October crowds gather around the Martin Luther King Jr. National Memorial in Washington, D.C. A web-only photo by Flickr Creative Commons/sleaf13.
Under crystal blue skies and the best autumn temperatures October could offer, tens of thousands gathered on the mall in Washington to witness the official — and hurricane-delayed — dedication of the memorial to the Rev. Martin Luther King Jr.
Small and large churches alike accepted the reality of empty pews at 11 Sunday morning, Oct. 16, as PBS news correspondent and master of ceremonies Gwen Ifill explained, “We get a pass for not being in church today.”
Even without the requisite stained-glass windows and ushers, a reverence for the day rested on the crowd easily, as spectators found seats and settled on grass, listening to the opening chords of a Hammond organ and the music of Atlanta’s Historic Ebenezer Baptist Church choir. The lines for the long-awaited celebration started forming before 6 a.m.
Elders came with granddaughters. Sorors came with sisters. United Methodists mingled with Baptists. Rabbi Israel Dresner offered remarks about how proud the Jewish community was to have been part of the Civil Rights Movement with King. This was a day King’s famous phrase about creating the beloved community was not only spoken from the dais; it was symbolized by the hands held in prayer.
A 70-year-old mother of four who did not want to be identified said, “I have been waiting my whole life for this moment.” She talked of the grief she felt as a child, living in the same city where King was assassinated, then stopped talking and broke into a broad smile as the images of the first family, walking slowly through the King memorial, showed on the giant TV screens.
“It’s them,” she said, with the trail of one tear catching the sunlight on her cheek. “This is what I have prayed for. A day I never thought would come. With God, nothing is impossible.”
Crowds cheer during a speech by President Barack Obama during the dedication on Oct. 16. A UMNS web-only photo by Jeneane Jones.
From the podium came remembrances of the civil rights leader including U.S. Rep. John Lewis, D-Ga., and the Rev. Joseph Lowery, a United Methodist pastor and elder statesman of the Civil Rights Movement who recently celebrated his 90th birthday.
Lowery said King’s leadership gave birth to a new America. He quoted King’s speech upon receiving the 1964 Nobel Peace Prize to illustrate the faith that carried him and the country through turbulent times that still face the country today.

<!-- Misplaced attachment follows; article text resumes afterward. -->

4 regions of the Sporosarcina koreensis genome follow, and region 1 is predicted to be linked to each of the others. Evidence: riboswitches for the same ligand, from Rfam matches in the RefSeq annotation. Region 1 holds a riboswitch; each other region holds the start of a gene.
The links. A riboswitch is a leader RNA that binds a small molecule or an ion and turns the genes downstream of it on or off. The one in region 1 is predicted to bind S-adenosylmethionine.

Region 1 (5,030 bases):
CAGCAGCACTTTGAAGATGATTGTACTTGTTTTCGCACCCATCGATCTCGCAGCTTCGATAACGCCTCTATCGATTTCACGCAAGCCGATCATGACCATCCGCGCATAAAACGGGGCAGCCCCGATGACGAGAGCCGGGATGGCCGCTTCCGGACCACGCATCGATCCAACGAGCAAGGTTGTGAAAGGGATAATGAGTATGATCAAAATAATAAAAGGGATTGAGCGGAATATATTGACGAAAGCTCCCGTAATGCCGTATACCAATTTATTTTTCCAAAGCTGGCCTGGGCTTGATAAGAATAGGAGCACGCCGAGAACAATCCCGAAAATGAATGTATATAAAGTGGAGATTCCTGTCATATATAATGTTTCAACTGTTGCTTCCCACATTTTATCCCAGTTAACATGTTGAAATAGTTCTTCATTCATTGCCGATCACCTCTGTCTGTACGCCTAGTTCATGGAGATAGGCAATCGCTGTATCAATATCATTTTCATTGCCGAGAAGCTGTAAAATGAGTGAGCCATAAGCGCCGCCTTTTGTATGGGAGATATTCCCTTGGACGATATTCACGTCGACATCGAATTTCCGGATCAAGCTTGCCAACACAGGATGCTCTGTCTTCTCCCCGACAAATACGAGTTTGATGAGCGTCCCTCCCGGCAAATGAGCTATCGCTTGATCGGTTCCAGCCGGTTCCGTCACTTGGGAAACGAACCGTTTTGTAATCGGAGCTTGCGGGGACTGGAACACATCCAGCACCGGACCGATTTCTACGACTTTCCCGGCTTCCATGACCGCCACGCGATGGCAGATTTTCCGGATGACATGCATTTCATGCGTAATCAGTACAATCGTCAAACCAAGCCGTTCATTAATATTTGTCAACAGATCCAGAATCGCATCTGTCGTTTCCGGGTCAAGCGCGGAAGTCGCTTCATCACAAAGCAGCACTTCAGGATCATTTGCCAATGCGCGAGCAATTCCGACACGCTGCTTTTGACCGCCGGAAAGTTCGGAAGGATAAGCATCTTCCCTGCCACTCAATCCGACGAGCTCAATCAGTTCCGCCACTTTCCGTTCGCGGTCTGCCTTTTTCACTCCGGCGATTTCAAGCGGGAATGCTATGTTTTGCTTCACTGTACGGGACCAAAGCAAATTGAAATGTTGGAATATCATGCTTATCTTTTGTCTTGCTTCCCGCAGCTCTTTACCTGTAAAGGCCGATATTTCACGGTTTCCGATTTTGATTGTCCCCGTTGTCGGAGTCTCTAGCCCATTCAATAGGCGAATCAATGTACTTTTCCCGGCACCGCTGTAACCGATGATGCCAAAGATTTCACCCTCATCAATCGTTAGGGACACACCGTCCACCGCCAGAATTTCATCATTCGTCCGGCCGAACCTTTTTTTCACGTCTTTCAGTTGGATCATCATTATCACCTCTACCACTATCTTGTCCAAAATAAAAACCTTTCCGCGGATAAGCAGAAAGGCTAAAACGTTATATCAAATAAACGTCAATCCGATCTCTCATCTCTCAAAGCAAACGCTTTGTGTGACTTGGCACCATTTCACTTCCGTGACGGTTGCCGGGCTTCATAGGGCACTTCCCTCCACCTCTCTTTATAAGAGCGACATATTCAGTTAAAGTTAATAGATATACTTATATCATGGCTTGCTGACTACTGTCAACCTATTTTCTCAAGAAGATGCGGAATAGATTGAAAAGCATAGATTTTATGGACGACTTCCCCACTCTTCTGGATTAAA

“I accept this award today with an abiding faith in America and an audacious faith in the future of humankind,” King said at the award ceremony. “I have the audacity to believe that peoples everywhere can have three meals a day for their bodies, education and culture for their minds, and dignity, equality and freedom for their spirits. I believe that what self-centered men have torn down, other-centered [people] can build up. This faith can give us courage to face the uncertainties of the future.”
There also were recollections from those who watched King and the history he made. Dan Rather, retired CBS news anchor, said it was only in the years after the Civil Rights Movement that he learned the truth about rumors that his own CBS affiliate in Atlanta had routinely censored news stories during the Civil Rights Movement.
It was perhaps King’s daughter, a preacher, who stirred the crowd in a most-familiar way. Cheers erupted several times, as Elder Bernice King’s voice took on the cadence and eloquence reminiscent of her father to remind the spectators that “this celebration honoring Dr. King is not just for African Americans but for all Americans and citizens from around this world.”
Bernice King reflected on Hurricane Irene, which postponed the original dedication that was to coincide with the anniversary of King’s “I Have a Dream” speech. She said, “Perhaps it was divine interruption to remind us of the King who moved us beyond the dream of racial justice to the action and work of economic justice.”
People join hands during the closing benediction of the memorial dedication. A UMNS web-only photo by Jeneane Jones.
The crowd listened as speeches that were part sermon and part protest urged them to press for children’s rights, disrupt the cradle-to-prison pipeline that consumes young people of color, demand health care for all and reject a national mentality that allows legislative leaders to “normalize poverty.” The Rev. Al Sharpton left the crowd with a challenge: “King’s not coming back. We’re all we have left.”
President Obama’s arrival on the stage captivated the crowd, transforming it into a group of political supporters with chants of “four more years.” The president’s speech covered the same themes that King himself spoke of some 48 years earlier — war, economic crisis and ending the racial divide.
It was not lost on Obama, or the crowd, that without King’s place in history, the president’s place in history would not have been secured. He told the crowd that King “stirred our conscience.”
“I know we will overcome. I know this because of the man towering over us,” he assured them.
The King Memorial, 15 years in the making and the first on the National Mall honoring a black leader, stands some 30 feet high between the Lincoln and Jefferson memorials.
The sculpture of King with his arms crossed appears to be cut out of a mountain. A line from King’s famous “I Have a Dream” speech in 1964 — “Out of the mountain of despair, a stone of hope” — inspired Chinese artist Lei Yixin.
*Jones is director of communications and public media for the United Methodist Commission on Religion and Race.
News media contact: Maggie Hillery, Nashville, Tenn., (615) 742-5470 or firstname.lastname@example.org.